Age Of Ultron #1 Review
By Alexander Jones
Mar 6, 2013 - 16:21
Publisher(s): Marvel Comics
Writer(s): Brian Micheal Bendis
Penciller(s): Bryan Hitch
Inker(s): Paul Neary
Colourist(s): Paul Mounts
Letterer(s): VC's Cory Petit
Cover Artist(s): Hitch, Neary, & Mounts
27 Pages $3.99
Age Of Ultron is now officially underway in the Marvel Universe. The first issue starts with many splash pages delivered by Bryan Hitch cutting into a post apocalyptic New York City. Hawkeye uncovers drug dealers led by Leland Owlsley. Leland is distributing mutant growth hormone which is commonly referred to as MGH in the Marvel Universe. Hawkeye then discovers Spider-Man in a room full of hired bodyguards. Hawkeye saves Spider-Man with a few arrows. After setting Spider-Man free the two are then further pursued by Owlsley and his guards. The situation escalates further as a pack of Ultron try to kill Hawkeye and Spider-man. The two barely survive and hurry back to the safehouse. Hawkeye is not greeted with open arms as the other heroes of the universe are upset with him for even attempting to save Spider-Man. Luke Cage and She-Hulk restrain the two heroes as Tony Stark assesses whether Hawkeye and Spider-Man have been compromised by Ultron. Iron Man’s tests prove negative and the heroes are safe. Luke Cage shows Hawkeye a depressed Captain America in the fetal position and the issue concludes.
While the issue is mostly solid it has one huge problem: familiarity. With Comic Books existing for so many years many grim and gritty alternate realities have been constructed before within the confines of the Marvel Universe, Age of Apocalypse, Days Of Future Past, and House Of M instantly come to mind. There is no central idea presented within this story to make this other reality truly different or unique. On the opening caption of the first page the story claims it takes place today but based on the other Marvel Now! books it’s taking place in some strange alternate reality. The purpose of this Comic is so undefined one questions why it exists at all, outside of being a big Marvel event. Brian Michael Bendis has expressed that this was originally supposed to be an Avengers story and based on the writing here it may have served much better within the pages of the Avengers books.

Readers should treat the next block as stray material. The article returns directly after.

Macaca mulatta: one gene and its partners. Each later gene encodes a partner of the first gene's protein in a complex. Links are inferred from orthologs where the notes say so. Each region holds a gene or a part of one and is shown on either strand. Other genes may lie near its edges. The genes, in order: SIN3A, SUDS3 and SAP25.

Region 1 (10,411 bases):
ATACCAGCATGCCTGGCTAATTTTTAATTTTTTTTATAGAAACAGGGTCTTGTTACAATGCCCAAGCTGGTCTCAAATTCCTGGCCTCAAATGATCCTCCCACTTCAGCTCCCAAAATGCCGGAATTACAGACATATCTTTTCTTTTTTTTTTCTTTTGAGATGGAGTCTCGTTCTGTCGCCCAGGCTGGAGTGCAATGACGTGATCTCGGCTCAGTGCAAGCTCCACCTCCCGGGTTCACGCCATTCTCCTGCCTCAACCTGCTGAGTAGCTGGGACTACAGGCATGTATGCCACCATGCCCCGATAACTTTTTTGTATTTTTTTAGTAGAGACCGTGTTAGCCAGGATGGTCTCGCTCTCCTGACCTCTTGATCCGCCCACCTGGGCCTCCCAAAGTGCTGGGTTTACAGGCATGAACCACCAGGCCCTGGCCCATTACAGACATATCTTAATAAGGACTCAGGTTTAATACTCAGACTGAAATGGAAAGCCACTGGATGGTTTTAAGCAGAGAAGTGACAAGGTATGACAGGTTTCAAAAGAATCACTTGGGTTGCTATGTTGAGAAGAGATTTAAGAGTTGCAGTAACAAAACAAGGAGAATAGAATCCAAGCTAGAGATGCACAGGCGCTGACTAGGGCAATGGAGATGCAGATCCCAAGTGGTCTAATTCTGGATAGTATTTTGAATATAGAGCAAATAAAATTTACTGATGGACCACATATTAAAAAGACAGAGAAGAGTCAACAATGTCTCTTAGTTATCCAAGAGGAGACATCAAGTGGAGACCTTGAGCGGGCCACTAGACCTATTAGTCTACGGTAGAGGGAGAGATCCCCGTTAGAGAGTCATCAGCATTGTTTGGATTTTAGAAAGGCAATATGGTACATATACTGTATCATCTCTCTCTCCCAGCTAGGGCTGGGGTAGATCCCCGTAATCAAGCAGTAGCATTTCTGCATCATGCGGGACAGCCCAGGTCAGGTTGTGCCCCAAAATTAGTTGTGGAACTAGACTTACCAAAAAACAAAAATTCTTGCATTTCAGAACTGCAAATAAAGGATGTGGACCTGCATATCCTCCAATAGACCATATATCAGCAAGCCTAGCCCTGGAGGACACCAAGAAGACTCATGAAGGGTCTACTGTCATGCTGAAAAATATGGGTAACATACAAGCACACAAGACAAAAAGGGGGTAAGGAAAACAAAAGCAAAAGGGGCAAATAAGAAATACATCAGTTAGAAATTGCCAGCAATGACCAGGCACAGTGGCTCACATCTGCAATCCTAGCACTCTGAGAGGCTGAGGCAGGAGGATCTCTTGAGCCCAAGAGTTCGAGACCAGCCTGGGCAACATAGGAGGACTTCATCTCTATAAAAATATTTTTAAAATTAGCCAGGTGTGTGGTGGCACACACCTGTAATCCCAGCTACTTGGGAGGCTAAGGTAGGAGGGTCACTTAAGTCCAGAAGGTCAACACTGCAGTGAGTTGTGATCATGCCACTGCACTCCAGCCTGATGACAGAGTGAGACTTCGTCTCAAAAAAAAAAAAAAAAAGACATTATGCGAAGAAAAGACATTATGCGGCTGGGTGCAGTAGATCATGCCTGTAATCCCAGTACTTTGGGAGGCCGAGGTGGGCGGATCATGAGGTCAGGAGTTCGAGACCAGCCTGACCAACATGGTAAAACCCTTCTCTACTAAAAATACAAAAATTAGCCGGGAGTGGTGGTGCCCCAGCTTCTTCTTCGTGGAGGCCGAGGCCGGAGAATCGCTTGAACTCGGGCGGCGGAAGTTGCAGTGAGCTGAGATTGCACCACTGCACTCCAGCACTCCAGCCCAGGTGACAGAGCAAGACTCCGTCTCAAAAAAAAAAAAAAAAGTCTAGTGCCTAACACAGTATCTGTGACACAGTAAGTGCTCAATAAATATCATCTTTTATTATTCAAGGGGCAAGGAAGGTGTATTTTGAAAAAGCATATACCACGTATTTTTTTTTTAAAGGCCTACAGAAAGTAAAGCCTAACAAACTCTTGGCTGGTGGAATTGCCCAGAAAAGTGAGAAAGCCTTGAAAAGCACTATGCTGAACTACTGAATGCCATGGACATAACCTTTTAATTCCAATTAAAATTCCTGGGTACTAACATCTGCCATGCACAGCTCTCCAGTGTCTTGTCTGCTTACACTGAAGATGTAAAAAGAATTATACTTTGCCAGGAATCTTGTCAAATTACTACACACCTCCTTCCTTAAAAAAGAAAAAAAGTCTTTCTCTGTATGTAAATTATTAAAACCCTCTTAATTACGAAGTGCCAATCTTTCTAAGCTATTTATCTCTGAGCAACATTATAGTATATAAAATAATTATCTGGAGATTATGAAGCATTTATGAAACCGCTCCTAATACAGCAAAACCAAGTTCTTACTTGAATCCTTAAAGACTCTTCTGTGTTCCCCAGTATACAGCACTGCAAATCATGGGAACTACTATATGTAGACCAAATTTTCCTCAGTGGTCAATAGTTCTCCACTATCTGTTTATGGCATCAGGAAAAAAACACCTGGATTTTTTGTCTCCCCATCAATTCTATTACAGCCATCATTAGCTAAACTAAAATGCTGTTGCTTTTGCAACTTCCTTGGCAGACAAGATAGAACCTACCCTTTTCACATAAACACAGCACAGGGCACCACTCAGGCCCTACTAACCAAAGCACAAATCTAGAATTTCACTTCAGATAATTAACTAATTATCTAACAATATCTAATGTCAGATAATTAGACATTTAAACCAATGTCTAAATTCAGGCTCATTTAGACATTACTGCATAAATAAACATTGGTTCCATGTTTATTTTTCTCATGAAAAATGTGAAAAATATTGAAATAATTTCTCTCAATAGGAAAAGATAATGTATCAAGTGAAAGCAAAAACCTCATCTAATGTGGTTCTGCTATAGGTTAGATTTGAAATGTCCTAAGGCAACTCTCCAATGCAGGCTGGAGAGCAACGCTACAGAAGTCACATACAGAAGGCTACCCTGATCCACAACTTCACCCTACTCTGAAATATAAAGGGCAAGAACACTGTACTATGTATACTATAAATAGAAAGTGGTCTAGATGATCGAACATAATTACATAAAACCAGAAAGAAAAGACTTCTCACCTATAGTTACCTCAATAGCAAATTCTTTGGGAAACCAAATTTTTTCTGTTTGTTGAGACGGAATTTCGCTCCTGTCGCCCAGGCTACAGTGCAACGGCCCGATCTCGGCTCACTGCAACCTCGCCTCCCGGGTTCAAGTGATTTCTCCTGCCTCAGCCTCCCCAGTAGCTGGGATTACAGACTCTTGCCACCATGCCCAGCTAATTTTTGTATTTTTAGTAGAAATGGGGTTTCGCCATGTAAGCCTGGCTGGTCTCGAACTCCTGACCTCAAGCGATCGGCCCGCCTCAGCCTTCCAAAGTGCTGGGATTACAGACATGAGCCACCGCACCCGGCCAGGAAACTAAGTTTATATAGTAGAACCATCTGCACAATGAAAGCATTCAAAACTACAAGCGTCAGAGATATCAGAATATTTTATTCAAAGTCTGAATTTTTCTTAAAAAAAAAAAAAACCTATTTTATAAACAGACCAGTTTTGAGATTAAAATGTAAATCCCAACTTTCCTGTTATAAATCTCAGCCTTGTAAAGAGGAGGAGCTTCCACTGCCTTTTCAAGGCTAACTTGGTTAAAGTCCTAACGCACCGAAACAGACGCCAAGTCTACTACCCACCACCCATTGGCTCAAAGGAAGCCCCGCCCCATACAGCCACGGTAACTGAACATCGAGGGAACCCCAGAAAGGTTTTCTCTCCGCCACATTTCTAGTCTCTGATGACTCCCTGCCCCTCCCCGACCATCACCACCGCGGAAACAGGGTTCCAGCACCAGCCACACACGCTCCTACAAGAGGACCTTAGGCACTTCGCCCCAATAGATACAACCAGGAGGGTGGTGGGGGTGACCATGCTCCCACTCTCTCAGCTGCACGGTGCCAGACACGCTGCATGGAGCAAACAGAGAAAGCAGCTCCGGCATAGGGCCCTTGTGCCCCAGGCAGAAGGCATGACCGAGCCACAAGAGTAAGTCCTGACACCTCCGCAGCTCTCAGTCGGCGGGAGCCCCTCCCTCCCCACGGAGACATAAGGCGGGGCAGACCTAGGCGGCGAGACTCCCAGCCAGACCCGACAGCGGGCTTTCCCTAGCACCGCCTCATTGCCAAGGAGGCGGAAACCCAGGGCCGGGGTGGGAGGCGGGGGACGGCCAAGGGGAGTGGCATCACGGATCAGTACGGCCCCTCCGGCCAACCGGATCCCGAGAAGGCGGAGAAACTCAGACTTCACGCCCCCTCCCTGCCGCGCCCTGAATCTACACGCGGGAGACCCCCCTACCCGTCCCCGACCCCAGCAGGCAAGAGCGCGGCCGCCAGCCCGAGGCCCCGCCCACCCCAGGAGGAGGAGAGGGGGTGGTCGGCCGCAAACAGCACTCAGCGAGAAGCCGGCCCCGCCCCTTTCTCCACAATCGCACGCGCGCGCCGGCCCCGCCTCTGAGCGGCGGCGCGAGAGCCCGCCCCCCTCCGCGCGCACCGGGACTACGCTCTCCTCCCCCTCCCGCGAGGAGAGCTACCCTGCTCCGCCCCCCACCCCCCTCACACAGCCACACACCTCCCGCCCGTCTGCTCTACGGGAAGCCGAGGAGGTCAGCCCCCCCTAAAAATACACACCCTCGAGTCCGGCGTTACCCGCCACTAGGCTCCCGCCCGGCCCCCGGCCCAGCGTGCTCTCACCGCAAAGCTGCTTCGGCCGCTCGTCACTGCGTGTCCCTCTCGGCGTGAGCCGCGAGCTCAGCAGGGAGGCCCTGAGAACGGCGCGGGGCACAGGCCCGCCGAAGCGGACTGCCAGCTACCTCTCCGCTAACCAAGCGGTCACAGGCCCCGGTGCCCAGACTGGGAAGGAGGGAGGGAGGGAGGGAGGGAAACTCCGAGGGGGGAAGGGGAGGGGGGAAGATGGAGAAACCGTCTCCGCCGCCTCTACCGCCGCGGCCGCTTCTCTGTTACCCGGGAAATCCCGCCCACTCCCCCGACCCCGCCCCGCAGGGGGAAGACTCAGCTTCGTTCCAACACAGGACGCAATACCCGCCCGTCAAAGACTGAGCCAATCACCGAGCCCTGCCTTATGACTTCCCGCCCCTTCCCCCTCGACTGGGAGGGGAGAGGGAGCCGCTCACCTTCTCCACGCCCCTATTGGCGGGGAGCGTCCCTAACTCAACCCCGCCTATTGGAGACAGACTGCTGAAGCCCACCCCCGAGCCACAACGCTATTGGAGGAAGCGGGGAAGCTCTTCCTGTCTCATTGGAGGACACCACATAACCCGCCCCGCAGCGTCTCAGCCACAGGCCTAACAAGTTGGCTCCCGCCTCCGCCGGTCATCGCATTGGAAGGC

With all of the context of the event aside this issue does deliver some good moments. The opening action scene was enthralling as Hawkeye fights against dozens of men and finds Spider-Man trapped. Also interesting was choosing which Avengers or X-Men were among the heroes in the safe-house. For instance Cyclops was nowhere to be scene but Emma Frost was front and center. While no definitive time stamp has been made other than today has been made the series gives you the impression that the heroes have been hiding from the Ultron for a long time which could lead to some interesting new dynamics between characters. The pencils of Bryan Hitch are ultra detailed especially in the splash pages of the the opening to the issue. For the most part his pencils add a lot to the facial expressions of the story and the surroundings. The coloring by Paul Mounts is lifeless and dull it sets the tone for the story inside the Comic and would only work for a story like this one. While the art is by no means perfect it sets the tone well for the story at hand.
With an incredibly familiar story Age Of Ultron has a lot to prove in the next few issues.
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